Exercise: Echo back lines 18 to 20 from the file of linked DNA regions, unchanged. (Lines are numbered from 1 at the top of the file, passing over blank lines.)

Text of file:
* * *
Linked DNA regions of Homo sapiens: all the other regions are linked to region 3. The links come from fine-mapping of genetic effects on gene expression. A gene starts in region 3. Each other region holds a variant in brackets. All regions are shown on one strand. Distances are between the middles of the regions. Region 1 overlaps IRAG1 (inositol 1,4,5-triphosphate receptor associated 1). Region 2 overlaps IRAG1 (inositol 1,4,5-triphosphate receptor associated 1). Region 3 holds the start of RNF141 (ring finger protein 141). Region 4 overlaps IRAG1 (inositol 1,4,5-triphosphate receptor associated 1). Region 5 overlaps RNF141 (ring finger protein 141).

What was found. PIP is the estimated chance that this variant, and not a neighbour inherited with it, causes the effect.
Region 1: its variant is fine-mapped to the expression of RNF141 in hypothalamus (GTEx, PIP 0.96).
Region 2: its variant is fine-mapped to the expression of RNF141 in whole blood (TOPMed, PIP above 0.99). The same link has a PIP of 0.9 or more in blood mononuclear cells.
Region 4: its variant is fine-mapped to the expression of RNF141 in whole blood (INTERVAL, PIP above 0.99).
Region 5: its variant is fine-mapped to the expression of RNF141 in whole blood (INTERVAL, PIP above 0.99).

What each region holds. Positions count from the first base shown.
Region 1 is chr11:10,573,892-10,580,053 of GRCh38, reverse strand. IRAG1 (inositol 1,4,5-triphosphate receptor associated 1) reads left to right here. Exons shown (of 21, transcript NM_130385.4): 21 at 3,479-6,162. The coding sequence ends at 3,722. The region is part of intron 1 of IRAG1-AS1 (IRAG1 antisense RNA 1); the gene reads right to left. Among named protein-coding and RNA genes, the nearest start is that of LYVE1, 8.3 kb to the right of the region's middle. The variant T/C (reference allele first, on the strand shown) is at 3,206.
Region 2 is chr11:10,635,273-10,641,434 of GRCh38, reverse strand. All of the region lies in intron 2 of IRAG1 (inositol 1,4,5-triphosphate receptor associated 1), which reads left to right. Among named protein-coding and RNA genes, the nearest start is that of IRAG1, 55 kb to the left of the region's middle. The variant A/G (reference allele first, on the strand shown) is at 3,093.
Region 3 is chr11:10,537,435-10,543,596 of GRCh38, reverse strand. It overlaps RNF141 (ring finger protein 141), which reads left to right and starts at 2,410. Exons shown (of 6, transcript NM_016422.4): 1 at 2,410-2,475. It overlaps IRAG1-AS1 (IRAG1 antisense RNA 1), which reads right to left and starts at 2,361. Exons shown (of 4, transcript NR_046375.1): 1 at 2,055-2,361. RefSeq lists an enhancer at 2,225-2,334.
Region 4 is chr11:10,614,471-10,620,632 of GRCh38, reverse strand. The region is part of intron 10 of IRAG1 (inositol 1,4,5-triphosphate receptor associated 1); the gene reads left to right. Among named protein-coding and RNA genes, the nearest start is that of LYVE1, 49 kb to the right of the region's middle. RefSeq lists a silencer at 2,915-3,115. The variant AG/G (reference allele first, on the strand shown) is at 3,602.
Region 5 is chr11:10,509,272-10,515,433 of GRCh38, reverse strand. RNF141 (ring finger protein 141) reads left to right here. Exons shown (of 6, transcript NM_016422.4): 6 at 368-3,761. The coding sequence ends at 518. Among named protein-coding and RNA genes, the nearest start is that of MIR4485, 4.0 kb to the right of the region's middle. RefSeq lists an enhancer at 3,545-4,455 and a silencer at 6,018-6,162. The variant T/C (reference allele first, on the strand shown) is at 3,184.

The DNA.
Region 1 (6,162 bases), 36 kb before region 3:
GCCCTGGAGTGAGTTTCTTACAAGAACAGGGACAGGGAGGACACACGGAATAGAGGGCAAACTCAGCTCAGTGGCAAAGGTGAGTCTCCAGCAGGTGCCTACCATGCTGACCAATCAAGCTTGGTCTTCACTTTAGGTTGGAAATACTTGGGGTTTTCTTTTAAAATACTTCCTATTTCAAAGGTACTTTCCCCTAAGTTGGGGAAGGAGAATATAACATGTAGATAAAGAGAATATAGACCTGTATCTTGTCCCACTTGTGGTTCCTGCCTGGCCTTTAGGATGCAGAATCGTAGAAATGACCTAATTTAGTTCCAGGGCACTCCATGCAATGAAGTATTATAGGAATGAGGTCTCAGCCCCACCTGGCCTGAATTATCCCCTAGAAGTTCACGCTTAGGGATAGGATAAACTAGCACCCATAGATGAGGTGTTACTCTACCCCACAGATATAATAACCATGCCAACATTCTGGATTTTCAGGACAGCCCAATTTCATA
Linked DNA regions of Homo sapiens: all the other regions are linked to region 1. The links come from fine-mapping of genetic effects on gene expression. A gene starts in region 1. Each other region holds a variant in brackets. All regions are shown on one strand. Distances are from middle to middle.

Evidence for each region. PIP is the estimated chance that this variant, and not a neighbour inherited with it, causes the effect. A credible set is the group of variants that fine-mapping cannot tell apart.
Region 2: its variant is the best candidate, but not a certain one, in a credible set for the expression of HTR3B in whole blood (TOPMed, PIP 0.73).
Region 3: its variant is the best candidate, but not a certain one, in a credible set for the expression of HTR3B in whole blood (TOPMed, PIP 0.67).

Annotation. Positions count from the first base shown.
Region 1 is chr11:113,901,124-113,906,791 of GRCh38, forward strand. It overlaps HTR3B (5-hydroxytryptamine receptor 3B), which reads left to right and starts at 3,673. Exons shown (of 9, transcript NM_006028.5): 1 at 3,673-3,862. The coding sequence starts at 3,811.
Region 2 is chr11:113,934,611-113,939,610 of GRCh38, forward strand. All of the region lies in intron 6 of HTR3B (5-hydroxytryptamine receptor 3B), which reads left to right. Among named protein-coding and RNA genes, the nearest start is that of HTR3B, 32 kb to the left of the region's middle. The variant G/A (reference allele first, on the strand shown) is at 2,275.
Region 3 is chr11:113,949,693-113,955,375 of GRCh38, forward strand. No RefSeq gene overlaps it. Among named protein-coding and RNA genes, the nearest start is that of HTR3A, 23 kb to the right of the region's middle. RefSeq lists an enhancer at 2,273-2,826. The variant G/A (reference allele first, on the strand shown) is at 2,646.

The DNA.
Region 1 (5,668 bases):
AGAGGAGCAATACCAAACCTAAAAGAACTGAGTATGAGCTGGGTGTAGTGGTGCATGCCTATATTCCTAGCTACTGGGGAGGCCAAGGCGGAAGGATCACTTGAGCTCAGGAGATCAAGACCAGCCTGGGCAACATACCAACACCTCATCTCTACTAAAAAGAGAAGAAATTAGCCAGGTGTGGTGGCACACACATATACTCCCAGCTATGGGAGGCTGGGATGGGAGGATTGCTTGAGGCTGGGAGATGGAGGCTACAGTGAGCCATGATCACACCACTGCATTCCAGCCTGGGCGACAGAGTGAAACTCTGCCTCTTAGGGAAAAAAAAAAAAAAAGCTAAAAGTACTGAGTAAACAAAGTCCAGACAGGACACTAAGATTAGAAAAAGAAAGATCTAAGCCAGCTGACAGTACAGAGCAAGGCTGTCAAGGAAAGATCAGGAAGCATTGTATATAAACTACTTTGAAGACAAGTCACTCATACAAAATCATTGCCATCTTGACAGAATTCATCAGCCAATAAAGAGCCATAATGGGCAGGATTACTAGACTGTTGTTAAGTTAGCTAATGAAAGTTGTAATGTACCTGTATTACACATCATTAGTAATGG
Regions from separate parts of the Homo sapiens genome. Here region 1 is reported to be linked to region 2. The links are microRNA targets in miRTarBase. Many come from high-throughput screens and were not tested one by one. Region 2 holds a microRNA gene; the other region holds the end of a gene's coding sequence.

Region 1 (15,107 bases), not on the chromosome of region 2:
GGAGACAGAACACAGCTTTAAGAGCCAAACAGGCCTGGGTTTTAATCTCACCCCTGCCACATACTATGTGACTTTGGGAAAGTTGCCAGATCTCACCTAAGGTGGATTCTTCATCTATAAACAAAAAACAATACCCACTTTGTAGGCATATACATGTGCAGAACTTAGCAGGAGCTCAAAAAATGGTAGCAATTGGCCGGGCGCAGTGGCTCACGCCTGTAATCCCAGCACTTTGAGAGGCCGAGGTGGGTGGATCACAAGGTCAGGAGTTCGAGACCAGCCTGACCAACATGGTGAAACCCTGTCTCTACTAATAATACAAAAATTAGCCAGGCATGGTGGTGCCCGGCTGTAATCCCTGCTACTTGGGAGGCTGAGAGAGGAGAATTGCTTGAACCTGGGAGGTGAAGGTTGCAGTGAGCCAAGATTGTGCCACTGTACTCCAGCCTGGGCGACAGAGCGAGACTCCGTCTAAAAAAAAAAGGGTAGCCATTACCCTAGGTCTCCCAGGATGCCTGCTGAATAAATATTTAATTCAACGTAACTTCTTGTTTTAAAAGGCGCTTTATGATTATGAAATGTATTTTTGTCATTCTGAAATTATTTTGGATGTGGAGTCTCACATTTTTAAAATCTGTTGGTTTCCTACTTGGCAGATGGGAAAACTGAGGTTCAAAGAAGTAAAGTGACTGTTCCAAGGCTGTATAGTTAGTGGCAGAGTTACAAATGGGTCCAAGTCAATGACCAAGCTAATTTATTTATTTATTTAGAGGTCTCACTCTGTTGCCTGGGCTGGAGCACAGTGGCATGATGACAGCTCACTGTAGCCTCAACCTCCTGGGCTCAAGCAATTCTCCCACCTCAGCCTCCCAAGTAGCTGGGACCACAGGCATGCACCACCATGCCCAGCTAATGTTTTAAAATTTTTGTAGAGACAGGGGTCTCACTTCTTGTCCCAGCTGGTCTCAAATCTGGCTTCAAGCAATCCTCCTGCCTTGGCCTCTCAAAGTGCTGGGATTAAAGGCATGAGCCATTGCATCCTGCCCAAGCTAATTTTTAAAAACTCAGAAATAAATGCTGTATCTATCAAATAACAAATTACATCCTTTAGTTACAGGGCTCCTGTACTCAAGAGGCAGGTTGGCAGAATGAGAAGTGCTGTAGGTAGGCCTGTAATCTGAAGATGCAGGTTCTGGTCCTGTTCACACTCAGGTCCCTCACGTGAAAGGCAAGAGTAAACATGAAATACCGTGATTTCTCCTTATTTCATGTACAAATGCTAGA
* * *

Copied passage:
Region 2: its variant is the best candidate, but not a certain one, in a credible set for the expression of HTR3B in whole blood (TOPMed, PIP 0.73).
Region 3: its variant is the best candidate, but not a certain one, in a credible set for the expression of HTR3B in whole blood (TOPMed, PIP 0.67).

Annotation. Positions count from the first base shown.